I read on a pdf that considering $SU(2)$ the spinor $(\xi_1, \xi_2)^T$ transform the same way as $(-\xi_2^*, \xi_1^*)^T$. What does it mean that they transform the same way? I don't know what's the meaning of "two things transform in the same way".

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    $\begingroup$ In my experience, this is a term the physicists use more frequently than the mathematicians, so you might ask over on the physics Stackexchange. $\endgroup$ Apr 11, 2020 at 14:39
  • $\begingroup$ Please reference that pdf $\endgroup$ Apr 11, 2020 at 14:39
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    $\begingroup$ Or maybe describe the document for what it contains rather than its file format. $\endgroup$ Apr 11, 2020 at 14:39
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    $\begingroup$ indeed I found this statement in a pdf from a physics book: Quantum Field Theory, Ryder (page 33) $\endgroup$
    – SimoBartz
    Apr 11, 2020 at 14:42
  • $\begingroup$ @SimoBartz, include the link. $\endgroup$
    – PinkyWay
    May 10, 2020 at 8:11

1 Answer 1


In the context of group actions (in this case, the group $SU(2)$ acting on spinors), “$A$ transforms like $B$” means that $A$ and $B$ afford the same linear representation of the group, so the same matrices can be used to transform them if an element of the group is applied; in this sense, $A$ and $B$ are subject to the same transformation law. In the present case, the spinor $\xi=\pmatrix{\xi_1\\\xi_2}$ transforms as $\xi\to U\xi$ and its Hermitian conjugate $\xi^\dagger$ transforms as $\xi^\dagger\to\xi^\dagger U^\dagger$. This is a different transformation law, so the book says that “$\xi$ and $\xi^\dagger$ transform in different ways”, but it then goes on to show that $\xi$ and $\pmatrix{-\xi_2^*\\\hphantom-\xi_1^*}$ have the same linear transformation law under the action of $SU(2)$, with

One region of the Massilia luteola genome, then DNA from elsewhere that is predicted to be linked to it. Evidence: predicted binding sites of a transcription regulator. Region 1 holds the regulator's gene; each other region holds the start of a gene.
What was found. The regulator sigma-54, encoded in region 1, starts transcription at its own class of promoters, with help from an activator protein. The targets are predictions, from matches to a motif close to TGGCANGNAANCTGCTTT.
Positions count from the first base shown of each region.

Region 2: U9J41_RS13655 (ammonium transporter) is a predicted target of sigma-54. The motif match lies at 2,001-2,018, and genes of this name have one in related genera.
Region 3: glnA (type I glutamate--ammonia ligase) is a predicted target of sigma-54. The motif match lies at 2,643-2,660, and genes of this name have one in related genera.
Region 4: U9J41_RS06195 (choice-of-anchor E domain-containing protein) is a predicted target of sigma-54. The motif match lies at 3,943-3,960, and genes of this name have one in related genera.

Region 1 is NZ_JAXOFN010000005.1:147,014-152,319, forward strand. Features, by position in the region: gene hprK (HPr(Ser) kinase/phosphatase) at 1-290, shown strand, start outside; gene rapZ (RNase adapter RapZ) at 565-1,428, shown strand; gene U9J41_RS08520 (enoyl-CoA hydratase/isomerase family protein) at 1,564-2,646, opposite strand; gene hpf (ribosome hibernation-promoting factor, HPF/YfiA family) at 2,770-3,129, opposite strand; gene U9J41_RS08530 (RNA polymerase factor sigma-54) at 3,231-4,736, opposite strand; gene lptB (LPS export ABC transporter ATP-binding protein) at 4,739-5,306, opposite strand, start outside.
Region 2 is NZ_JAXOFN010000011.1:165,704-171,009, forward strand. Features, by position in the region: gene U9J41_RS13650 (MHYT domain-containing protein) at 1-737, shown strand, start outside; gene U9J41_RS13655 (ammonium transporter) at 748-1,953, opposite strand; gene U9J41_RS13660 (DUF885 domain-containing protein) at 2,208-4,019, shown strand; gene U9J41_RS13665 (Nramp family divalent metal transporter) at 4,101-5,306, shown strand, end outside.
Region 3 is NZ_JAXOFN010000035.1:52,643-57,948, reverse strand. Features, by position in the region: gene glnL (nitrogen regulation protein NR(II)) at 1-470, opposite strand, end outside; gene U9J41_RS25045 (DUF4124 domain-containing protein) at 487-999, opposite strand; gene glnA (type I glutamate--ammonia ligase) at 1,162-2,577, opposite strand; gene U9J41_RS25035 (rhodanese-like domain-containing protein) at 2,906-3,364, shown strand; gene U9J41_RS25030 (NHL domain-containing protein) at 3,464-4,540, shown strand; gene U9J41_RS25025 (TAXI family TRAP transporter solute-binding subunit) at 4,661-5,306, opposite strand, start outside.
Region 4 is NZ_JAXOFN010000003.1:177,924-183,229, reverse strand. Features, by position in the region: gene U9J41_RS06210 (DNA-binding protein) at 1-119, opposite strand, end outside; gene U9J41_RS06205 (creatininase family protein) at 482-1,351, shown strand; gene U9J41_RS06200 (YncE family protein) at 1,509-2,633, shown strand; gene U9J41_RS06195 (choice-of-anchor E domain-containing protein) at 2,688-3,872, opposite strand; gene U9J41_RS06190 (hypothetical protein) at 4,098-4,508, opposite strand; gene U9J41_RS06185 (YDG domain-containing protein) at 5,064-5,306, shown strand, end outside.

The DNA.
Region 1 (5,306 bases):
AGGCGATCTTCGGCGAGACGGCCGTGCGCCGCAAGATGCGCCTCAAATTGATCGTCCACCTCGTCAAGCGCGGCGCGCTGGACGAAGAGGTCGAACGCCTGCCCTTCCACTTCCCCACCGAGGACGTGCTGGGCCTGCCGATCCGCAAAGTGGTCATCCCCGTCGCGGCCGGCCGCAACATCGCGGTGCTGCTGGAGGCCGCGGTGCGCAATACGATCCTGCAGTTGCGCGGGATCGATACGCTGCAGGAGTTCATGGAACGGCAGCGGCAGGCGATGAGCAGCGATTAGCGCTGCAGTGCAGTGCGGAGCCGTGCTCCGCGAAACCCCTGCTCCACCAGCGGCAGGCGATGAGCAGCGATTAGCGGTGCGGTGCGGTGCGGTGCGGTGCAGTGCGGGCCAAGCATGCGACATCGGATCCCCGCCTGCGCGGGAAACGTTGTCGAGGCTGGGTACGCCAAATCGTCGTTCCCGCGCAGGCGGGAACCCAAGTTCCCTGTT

$$ \xi\to\pmatrix{a&b\\-b^*&a^*}\xi $$


$$ \pmatrix{-\xi_2^*\\\hphantom-\xi_1^*}\to\pmatrix{a&b\\-b^*&a^*}\pmatrix{-\xi_2^*\\\hphantom-\xi_1^*}\;, $$

so they afford the same representation of $SU(2)$ (in this case, the defining representation).

Another usage example that perhaps makes clearer that different types of objects can be compared in this manner is “The $p$ orbitals transform like a $3$-vector”. That is, in an atom for every principal quantum number $n$ there are three $p$ orbitals, $p_x$, $p_y$, and $p_z$. Together they afford a three-dimensional representation of the rotation group $SO(3)$ that obeys the same transformation law as a spatial vector. This is a non-trivial observation, as other sets of orbitals transform according to other representations, e.g. the one $s$ orbital transforms according to the trivial representation and the five $d$ orbitals transform according to the $5$-dimensional representation; there just happens to be one set of three orbitals that transform like a spatial vector (and can be chosen to have their symmetry axes aligned with the coordinate axes; hence their names).


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